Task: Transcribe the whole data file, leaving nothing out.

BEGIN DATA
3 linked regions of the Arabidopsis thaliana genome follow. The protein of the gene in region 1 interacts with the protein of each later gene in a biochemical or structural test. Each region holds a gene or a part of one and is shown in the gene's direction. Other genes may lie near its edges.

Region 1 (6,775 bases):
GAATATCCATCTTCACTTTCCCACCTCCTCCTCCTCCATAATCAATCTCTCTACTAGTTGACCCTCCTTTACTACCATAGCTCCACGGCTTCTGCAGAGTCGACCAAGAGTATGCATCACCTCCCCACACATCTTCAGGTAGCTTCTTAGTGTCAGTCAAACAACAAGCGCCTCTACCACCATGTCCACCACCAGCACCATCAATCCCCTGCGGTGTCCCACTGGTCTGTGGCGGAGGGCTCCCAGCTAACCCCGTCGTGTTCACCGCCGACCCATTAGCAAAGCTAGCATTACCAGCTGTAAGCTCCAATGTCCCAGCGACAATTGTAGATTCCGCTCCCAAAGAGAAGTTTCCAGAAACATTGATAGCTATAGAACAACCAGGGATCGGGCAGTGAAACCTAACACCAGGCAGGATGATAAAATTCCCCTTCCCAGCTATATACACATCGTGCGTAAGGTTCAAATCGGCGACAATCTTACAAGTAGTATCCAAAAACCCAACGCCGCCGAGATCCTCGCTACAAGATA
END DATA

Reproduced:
3 linked regions of the Arabidopsis thaliana genome follow. The protein of the gene in region 1 interacts with the protein of each later gene in a biochemical or structural test. Each region holds a gene or a part of one and is shown in the gene's direction. Other genes may lie near its edges.

Region 1 (6,775 bases):
GAATATCCATCTTCACTTTCCCACCTCCTCCTCCTCCATAATCAATCTCTCTACTAGTTGACCCTCCTTTACTACCATAGCTCCACGGCTTCTGCAGAGTCGACCAAGAGTATGCATCACCTCCCCACACATCTTCAGGTAGCTTCTTAGTGTCAGTCAAACAACAAGCGCCTCTACCACCATGTCCACCACCAGCACCATCAATCCCCTGCGGTGTCCCACTGGTCTGTGGCGGAGGGCTCCCAGCTAACCCCGTCGTGTTCACCGCCGACCCATTAGCAAAGCTAGCATTACCAGCTGTAAGCTCCAATGTCCCAGCGACAATTGTAGATTCCGCTCCCAAAGAGAAGTTTCCAGAAACATTGATAGCTATAGAACAACCAGGGATCGGGCAGTGAAACCTAACACCAGGCAGGATGATAAAATTCCCCTTCCCAGCTATATACACATCGTGCGTAAGGTTCAAATCGGCGACAATCTTACAAGTAGTATCCAAAAACCCAACGCCGCCGAGATCCTCGCTACAAGATA